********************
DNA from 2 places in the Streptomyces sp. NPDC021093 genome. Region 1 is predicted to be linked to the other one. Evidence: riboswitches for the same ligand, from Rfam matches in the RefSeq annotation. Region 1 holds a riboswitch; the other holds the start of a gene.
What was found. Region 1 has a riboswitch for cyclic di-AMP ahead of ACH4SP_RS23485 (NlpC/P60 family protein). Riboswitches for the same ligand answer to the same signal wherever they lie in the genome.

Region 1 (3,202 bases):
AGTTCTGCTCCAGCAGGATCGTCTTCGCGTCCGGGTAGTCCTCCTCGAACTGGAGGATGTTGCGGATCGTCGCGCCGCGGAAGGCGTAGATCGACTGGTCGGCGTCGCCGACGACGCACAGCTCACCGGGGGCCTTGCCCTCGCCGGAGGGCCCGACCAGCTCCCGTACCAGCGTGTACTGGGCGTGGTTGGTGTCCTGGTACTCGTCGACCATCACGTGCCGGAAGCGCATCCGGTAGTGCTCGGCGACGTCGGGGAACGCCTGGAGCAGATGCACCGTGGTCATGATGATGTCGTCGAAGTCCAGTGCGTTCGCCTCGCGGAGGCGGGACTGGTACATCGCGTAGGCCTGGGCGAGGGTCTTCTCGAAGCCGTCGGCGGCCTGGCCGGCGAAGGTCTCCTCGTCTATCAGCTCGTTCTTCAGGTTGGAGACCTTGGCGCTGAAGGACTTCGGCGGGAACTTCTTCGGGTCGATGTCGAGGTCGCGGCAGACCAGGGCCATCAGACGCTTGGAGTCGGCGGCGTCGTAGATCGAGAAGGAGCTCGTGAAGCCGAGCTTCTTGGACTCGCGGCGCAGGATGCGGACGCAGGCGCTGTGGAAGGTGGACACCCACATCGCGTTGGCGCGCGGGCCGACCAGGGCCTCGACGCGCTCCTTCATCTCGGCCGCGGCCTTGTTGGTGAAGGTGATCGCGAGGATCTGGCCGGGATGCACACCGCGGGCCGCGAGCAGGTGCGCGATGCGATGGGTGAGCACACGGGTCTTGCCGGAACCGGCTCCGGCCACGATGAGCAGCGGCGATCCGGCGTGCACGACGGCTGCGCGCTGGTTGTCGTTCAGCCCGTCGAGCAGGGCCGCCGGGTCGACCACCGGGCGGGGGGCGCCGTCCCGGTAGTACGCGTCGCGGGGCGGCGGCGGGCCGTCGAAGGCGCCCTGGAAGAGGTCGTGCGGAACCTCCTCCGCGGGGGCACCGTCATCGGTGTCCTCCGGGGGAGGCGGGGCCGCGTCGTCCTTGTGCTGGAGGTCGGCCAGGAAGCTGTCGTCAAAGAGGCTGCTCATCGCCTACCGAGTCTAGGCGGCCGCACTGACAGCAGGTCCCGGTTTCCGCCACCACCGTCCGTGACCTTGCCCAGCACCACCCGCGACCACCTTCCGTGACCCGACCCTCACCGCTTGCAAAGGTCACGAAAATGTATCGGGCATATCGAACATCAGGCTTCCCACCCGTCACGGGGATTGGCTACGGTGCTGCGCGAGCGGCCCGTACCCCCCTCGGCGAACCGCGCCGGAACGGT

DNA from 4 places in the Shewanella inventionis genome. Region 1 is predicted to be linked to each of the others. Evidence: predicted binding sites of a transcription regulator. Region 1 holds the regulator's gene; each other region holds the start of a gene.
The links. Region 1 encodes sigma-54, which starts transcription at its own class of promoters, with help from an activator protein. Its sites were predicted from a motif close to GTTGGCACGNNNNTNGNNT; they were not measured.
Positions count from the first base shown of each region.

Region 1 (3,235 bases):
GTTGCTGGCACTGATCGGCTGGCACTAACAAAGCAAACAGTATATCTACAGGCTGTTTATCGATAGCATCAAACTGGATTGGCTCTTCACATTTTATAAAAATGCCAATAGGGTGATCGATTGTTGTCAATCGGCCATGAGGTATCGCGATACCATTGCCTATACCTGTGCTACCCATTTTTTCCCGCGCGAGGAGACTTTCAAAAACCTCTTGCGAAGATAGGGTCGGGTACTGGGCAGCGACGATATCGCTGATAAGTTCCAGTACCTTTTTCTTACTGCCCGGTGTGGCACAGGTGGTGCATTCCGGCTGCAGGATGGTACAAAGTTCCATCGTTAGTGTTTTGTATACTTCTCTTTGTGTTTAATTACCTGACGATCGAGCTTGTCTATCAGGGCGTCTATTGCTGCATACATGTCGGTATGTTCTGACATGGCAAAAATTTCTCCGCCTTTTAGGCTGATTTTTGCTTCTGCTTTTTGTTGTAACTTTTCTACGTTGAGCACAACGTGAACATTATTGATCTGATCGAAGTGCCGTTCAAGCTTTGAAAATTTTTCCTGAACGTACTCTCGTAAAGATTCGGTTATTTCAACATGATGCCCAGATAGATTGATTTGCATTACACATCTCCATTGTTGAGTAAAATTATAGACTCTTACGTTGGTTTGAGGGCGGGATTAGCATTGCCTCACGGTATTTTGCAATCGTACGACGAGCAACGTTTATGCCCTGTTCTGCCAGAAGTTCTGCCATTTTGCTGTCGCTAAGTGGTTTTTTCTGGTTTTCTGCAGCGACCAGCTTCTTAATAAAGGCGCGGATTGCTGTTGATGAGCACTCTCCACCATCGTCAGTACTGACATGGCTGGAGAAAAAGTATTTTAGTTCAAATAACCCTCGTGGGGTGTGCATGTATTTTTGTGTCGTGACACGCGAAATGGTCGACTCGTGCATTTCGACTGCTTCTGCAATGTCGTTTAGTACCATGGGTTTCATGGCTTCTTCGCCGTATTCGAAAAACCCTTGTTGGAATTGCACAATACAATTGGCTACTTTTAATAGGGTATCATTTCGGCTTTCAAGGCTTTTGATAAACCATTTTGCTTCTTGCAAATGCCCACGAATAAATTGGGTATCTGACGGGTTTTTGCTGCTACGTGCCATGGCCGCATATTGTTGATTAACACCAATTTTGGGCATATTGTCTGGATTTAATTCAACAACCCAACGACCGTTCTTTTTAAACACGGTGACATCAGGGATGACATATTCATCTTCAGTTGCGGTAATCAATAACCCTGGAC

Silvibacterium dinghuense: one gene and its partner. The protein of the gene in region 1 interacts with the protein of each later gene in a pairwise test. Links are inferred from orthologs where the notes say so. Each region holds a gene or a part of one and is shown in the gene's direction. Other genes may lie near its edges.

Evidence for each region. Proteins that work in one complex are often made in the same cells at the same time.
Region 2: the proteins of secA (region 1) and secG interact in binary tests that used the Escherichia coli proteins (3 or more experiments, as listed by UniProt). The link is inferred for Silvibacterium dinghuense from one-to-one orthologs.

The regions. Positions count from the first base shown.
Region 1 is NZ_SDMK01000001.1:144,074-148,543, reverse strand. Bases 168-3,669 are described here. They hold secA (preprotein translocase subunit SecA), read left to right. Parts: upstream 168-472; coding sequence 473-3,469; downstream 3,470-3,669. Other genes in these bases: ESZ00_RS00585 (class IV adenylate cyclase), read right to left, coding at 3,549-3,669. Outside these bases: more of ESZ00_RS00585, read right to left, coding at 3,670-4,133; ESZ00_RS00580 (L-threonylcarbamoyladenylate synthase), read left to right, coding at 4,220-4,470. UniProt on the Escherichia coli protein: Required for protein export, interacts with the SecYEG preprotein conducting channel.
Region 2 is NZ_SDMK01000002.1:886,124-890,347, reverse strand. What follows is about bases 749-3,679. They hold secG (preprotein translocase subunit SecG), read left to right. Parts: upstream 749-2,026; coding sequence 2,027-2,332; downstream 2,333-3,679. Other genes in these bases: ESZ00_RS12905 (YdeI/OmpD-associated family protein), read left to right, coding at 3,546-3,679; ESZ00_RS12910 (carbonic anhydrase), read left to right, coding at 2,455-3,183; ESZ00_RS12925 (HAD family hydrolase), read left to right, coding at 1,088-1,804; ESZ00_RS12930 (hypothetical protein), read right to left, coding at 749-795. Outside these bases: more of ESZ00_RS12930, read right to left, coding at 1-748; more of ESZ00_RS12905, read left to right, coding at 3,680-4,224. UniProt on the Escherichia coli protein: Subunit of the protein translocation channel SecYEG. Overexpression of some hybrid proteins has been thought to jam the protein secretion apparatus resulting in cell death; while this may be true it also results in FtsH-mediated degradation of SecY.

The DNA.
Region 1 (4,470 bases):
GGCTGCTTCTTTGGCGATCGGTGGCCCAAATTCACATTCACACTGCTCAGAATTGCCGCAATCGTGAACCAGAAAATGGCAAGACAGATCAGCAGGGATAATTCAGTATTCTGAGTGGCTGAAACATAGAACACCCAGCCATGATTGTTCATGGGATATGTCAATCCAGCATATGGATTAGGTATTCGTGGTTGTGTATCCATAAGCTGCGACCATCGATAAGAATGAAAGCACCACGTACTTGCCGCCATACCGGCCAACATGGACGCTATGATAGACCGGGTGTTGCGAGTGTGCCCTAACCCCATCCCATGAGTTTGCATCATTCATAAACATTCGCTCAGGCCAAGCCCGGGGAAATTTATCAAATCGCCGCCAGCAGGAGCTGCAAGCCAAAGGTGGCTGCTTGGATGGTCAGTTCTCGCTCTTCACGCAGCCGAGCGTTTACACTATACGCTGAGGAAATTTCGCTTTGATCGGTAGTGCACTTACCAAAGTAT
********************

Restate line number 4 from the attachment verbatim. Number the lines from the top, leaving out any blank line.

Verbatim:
AGTTCTGCTCCAGCAGGATCGTCTTCGCGTCCGGGTAGTCCTCCTCGAACTGGAGGATGTTGCGGATCGTCGCGCCGCGGAAGGCGTAGATCGACTGGTCGGCGTCGCCGACGACGCACAGCTCACCGGGGGCCTTGCCCTCGCCGGAGGGCCCGACCAGCTCCCGTACCAGCGTGTACTGGGCGTGGTTGGTGTCCTGGTACTCGTCGACCATCACGTGCCGGAAGCGCATCCGGTAGTGCTCGGCGACGTCGGGGAACGCCTGGAGCAGATGCACCGTGGTCATGATGATGTCGTCGAAGTCCAGTGCGTTCGCCTCGCGGAGGCGGGACTGGTACATCGCGTAGGCCTGGGCGAGGGTCTTCTCGAAGCCGTCGGCGGCCTGGCCGGCGAAGGTCTCCTCGTCTATCAGCTCGTTCTTCAGGTTGGAGACCTTGGCGCTGAAGGACTTCGGCGGGAACTTCTTCGGGTCGATGTCGAGGTCGCGGCAGACCAGGGCCATCAGACGCTTGGAGTCGGCGGCGTCGTAGATCGAGAAGGAGCTCGTGAAGCCGAGCTTCTTGGACTCGCGGCGCAGGATGCGGACGCAGGCGCTGTGGAAGGTGGACACCCACATCGCGTTGGCGCGCGGGCCGACCAGGGCCTCGACGCGCTCCTTCATCTCGGCCGCGGCCTTGTTGGTGAAGGTGATCGCGAGGATCTGGCCGGGATGCACACCGCGGGCCGCGAGCAGGTGCGCGATGCGATGGGTGAGCACACGGGTCTTGCCGGAACCGGCTCCGGCCACGATGAGCAGCGGCGATCCGGCGTGCACGACGGCTGCGCGCTGGTTGTCGTTCAGCCCGTCGAGCAGGGCCGCCGGGTCGACCACCGGGCGGGGGGCGCCGTCCCGGTAGTACGCGTCGCGGGGCGGCGGCGGGCCGTCGAAGGCGCCCTGGAAGAGGTCGTGCGGAACCTCCTCCGCGGGGGCACCGTCATCGGTGTCCTCCGGGGGAGGCGGGGCCGCGTCGTCCTTGTGCTGGAGGTCGGCCAGGAAGCTGTCGTCAAAGAGGCTGCTCATCGCCTACCGAGTCTAGGCGGCCGCACTGACAGCAGGTCCCGGTTTCCGCCACCACCGTCCGTGACCTTGCCCAGCACCACCCGCGACCACCTTCCGTGACCCGACCCTCACCGCTTGCAAAGGTCACGAAAATGTATCGGGCATATCGAACATCAGGCTTCCCACCCGTCACGGGGATTGGCTACGGTGCTGCGCGAGCGGCCCGTACCCCCCTCGGCGAACCGCGCCGGAACGGT